The New NYRA

by Ed Meyer

posted on January 24, 2009 in General Discussion | 1 Comment >>

The New York Racing Association (NYRA) has been in existence for more than five decades. For most of that period, it has been the embodiment of conservatism, reflecting the nature of Thoroughbred racing.

The thought that anything connected to the association might ever be hip, or cool, is akin to the notion that former Vice President Dick Cheney will soon be partying down with Fergie.

It wasn’t that long ago when the NYRA had no Superfectas, and just one Trifecta wager per day. It was one of the last racing venues to switch to color-coordinated saddle cloths, so race watchers could better follow the progress of their horse. It took former Chairman Barry K. Schwartz, someone who knew a little about style from his tenure as top man at Calvin Klein, Inc., to get that job done.

Recently, however, NYRA has begun to exhibit signs it is trying to connect with younger people, as well as its core clientele.

If you go to its Internet homepage, www.nyra.com, you will discover a pantheon of banners promoting a variety of web pages and links.

The place to start is with NYRA’s Youtube channel. There you will find four primary topics.

The newest is a series called “On The Record.” It currently has video profiles of four New York horsemen: Pat Kelly, Bruce Levine, Carlos Martin, and Billy Turner. These are candid conversations, and each has its own highlight.

Pat Kelly describes how racing has been a family affair for the Kellys. He worked under his father, Hall of Fame trainer Tom Kelly, then went out on his own in the 1970s. Pat underscores the nature of family aspect by revealing that his dad discovered that now-retired stable star Evening Attire liked one specific type of apple.

The Bruce Levine interview is different. Levine, who has teamed with local resident Roddy Valente for “15 years or so,” talks about how training horses comes natural to some people, but not for him. “I’ve got to put a lot of time in,” Levine says, to get the results the naturals achieve.

Wistfully, Bruce describes how, “I love what I’m doing, but…I don’t have time to do anything else.”

Carlos Martin was know as “Computer Carlos” when younger. That was a moniker hung on him because of his penchant for filing records on a personal computer. His “On The Record” profile reflects a more mature individual.

For starters, Carlos reiterates the family aspect of training Thoroughbreds. He is descended from a Hall of Fame grandfather, the legendary Frank (Pancho) Martin. Carlos’ father, Jose, trained many great horses as well. Martin talks about how they influenced his life.

Carlos also has a message for those who criticize winter racing in New York. After pointing out purse levels remain high at Aqueduct, he says, “There is still no better racing any place out there than New York at this time of the year.”

Billy Turner conditioned Seattle Slew to the Triple Crown in 1977. Interestingly, Turner pays tribute to Frank Martin as well. After describing how Pancho could evaluate a horse with a look, without benefit of touching the animal, he says, “That’s what I call a horseman.”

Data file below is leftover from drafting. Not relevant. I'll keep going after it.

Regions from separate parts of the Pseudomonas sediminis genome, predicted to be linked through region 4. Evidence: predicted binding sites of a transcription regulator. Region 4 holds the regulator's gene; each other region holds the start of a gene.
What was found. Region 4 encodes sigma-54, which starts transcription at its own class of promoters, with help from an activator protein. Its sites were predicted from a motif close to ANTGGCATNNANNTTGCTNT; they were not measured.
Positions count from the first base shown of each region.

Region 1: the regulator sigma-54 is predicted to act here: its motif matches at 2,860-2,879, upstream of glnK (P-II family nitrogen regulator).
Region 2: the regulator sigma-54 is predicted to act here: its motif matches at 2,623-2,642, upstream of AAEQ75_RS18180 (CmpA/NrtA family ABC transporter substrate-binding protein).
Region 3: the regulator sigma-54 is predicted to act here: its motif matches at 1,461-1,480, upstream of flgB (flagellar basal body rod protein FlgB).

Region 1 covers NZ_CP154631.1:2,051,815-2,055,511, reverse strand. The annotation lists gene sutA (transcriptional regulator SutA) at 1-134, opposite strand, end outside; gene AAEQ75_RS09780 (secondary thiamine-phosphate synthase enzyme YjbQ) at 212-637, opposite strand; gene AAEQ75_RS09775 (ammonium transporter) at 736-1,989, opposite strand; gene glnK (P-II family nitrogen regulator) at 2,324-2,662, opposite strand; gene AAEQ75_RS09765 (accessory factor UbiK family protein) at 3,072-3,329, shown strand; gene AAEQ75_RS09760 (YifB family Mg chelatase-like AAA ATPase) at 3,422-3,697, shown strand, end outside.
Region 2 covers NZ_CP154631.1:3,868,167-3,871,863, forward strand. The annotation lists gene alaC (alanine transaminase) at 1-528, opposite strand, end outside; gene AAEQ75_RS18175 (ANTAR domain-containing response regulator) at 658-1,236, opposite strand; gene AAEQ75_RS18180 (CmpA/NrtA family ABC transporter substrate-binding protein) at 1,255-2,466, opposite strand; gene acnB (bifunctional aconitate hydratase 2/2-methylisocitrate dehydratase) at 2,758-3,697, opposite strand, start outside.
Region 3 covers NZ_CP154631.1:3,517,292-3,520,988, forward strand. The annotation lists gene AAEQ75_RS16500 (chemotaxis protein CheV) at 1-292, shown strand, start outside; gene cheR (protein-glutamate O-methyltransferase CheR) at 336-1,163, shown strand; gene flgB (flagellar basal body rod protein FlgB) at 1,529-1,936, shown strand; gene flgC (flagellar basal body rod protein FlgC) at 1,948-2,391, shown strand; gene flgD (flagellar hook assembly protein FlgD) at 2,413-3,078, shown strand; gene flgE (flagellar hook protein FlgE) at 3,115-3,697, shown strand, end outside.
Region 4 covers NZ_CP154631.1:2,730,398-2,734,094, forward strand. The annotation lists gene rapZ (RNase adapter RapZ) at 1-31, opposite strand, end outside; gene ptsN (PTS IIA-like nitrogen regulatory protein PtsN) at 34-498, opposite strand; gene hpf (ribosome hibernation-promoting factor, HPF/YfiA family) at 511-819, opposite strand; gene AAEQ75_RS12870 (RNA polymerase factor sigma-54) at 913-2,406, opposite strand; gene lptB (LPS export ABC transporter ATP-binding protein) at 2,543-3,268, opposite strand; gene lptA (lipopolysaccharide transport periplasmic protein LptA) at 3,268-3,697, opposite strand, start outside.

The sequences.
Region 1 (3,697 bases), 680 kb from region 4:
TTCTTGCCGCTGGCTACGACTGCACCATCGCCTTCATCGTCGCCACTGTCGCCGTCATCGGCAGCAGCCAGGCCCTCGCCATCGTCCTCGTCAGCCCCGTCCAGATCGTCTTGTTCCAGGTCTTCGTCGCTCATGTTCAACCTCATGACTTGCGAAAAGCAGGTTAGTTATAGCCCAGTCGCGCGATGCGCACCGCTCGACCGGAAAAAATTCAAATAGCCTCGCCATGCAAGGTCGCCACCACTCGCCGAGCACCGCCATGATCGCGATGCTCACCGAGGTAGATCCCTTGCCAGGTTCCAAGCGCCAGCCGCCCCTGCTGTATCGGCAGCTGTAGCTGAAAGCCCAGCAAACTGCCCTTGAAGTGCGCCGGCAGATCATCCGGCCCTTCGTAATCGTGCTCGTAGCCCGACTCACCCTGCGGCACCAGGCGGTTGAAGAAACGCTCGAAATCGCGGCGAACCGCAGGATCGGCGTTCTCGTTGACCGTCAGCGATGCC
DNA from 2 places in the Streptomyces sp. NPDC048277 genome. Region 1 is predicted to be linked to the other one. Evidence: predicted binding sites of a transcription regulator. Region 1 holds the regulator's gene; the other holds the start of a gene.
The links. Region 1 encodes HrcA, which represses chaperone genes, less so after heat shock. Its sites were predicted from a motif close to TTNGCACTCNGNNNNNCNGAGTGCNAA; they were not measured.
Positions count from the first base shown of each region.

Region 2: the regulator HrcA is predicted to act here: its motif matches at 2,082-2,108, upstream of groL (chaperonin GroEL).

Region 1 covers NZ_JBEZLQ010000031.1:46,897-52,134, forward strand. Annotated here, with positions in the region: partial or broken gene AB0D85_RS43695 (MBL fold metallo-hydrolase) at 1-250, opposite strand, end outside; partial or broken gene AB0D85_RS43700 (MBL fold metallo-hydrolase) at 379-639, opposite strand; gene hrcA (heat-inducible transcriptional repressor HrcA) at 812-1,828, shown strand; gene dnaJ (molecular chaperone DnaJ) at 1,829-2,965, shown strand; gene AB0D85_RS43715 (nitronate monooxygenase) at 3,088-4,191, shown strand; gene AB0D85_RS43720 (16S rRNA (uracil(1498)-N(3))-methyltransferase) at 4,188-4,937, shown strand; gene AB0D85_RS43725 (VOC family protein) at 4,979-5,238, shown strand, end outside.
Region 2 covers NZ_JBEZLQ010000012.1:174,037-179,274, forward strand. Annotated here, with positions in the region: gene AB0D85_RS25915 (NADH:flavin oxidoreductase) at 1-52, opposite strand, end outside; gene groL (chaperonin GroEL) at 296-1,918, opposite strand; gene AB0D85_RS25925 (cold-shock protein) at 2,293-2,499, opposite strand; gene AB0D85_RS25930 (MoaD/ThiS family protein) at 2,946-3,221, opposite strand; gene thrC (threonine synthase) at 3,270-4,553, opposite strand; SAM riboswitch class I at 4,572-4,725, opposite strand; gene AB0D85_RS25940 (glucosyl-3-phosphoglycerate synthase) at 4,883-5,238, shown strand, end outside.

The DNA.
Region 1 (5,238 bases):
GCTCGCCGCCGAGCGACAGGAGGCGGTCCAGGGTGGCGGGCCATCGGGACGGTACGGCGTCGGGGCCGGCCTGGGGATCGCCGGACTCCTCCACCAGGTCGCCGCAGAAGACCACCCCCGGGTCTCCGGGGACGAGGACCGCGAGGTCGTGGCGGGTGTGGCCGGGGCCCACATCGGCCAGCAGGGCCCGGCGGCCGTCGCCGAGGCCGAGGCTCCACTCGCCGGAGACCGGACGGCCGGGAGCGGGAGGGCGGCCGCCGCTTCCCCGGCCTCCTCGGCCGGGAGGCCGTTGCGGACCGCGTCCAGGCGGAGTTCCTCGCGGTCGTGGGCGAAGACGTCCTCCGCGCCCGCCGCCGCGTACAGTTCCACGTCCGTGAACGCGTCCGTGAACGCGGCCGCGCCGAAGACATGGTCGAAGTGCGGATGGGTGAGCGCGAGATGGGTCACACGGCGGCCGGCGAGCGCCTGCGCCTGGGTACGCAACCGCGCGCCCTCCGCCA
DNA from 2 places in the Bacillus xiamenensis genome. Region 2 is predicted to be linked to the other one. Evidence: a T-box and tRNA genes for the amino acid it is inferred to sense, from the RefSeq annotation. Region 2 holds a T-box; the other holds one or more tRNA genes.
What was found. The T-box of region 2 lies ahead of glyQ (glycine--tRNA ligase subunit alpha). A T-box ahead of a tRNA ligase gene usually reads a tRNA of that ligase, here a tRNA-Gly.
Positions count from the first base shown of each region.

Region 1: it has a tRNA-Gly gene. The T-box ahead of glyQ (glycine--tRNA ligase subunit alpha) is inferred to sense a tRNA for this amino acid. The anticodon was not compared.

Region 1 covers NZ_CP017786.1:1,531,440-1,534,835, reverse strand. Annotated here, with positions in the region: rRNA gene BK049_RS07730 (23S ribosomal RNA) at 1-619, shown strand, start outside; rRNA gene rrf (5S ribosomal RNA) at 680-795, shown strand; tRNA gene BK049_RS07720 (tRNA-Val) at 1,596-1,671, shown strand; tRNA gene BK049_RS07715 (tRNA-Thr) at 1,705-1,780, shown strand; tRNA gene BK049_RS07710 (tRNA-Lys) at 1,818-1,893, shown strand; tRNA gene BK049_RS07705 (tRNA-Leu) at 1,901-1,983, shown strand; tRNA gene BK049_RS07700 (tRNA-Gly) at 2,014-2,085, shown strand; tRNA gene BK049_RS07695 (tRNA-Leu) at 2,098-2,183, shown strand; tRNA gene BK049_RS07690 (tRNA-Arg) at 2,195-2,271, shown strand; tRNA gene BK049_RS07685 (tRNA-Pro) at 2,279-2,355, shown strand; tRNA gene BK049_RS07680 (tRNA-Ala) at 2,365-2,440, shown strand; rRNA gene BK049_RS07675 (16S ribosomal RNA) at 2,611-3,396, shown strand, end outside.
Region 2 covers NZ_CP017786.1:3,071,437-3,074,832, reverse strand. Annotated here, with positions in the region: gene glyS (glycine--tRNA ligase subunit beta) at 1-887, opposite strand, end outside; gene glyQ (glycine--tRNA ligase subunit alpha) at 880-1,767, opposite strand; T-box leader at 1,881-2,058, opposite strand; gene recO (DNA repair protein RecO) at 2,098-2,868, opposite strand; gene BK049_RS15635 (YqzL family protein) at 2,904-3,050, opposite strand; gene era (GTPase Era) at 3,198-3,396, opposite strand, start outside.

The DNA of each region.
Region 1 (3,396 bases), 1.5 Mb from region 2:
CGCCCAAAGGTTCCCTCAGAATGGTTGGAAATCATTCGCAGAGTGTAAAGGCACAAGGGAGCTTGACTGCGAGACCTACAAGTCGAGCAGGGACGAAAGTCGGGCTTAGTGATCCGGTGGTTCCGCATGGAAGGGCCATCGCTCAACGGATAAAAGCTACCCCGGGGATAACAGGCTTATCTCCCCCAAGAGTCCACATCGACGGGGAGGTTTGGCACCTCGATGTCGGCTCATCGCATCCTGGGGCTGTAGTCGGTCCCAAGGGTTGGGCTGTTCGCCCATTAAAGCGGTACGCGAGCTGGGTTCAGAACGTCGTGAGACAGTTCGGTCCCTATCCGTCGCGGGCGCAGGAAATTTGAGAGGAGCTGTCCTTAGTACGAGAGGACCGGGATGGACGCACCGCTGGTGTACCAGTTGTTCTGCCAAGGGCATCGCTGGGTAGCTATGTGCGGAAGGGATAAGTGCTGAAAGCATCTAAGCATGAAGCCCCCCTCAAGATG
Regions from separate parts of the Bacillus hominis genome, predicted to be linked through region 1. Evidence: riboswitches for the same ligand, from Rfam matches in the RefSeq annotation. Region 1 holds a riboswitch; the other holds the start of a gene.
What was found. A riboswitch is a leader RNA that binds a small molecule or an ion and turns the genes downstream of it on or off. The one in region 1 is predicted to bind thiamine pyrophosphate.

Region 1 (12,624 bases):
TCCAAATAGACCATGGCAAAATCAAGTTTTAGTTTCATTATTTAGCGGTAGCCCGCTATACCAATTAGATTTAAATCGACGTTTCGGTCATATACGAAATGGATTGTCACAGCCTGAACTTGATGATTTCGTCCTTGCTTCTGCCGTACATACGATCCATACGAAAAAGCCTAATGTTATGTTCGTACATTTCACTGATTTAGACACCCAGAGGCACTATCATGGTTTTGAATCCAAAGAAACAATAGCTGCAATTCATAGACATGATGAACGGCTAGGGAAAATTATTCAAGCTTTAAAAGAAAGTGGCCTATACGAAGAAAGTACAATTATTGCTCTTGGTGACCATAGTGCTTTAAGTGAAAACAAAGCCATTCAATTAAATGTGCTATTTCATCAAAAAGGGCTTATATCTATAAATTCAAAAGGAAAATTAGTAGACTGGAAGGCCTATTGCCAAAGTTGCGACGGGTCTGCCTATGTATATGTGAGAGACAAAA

Turner shares a theme with Levine, the inability of the modern Thoroughbred to hold up to racing and training. “Horses that we’re breeding today can’t take as much training as the ones years ago,” Turner said. “We have to change our training methods accordingly,” he added.

What really makes the Turner piece worth hearing are his comments about the Seattle Slew era. Billy would eventually be fired as the colt’s trainer. That may have been on his mind when he said, “I couldn’t do anything right (with Slew), I could only make a mistake. Make a mistake (with a horse of that stature) and they’ll bury you.”

That alone makes hearing “On The Record” worth the time invested.

Just one question, though. The producer of the segments must have had a car fixation. The interview subjects ended up in their vehicles part of the time. What’s up with the cars?

Other series on NYRA’s Youtube channel are “Trips and Traps”, “NYRA Jockey Video Cards”, and a collection of NYRA stakes races.

The stakes segment includes several of recent vintage, as well as some from the classic era of New York racing.

“Trips and Traps” is a weekly program hosted by NYRA morning linemaker Eric Donovan and handicapper Andy Serling. Each week’s edition is divided into two segments, apparently a requirement of uploading video to Youtube.

Donovan and Serling provide fans with visual analysis of horses who might come back to run well at a price, and others who could be overbet off trouble more illusory than real. Whether you agree with their assessments or not, it is an interesting show.

The so-called “Jockey Cards” are segments lasting two to three minutes. In them, the riders introduce themselves to New York fans, talking about their likes and dislikes. Among the jocks covered are veteran favorites Richard Migliore and Johnny Velazquez.

The most-viewed cards are those of apprentices Jacqueline Davis and Maylan Studart. To my surprise, Davis, the daughter of retired New York favorite Robbie Davis, has garnered more viewings than Studart, dubbed the Brazilian Bombshell by some publications.

NYRA has also established a presence on the social networking site Facebook. At last check more than 1,300 people had signed up as fans.

NYRA’s Facebook site has more of the classic race videos, as well as providing announcements and news notes for those who want to keep up with happenings at the track. It’s an Internet billboard of sorts.

So, if NYRA is hooking up with the in-crowd, what’s next — President Charley Hayward donning a muscle shirt to show off his tatts?

One Response to “The New NYRA”

  1. Claudia says:

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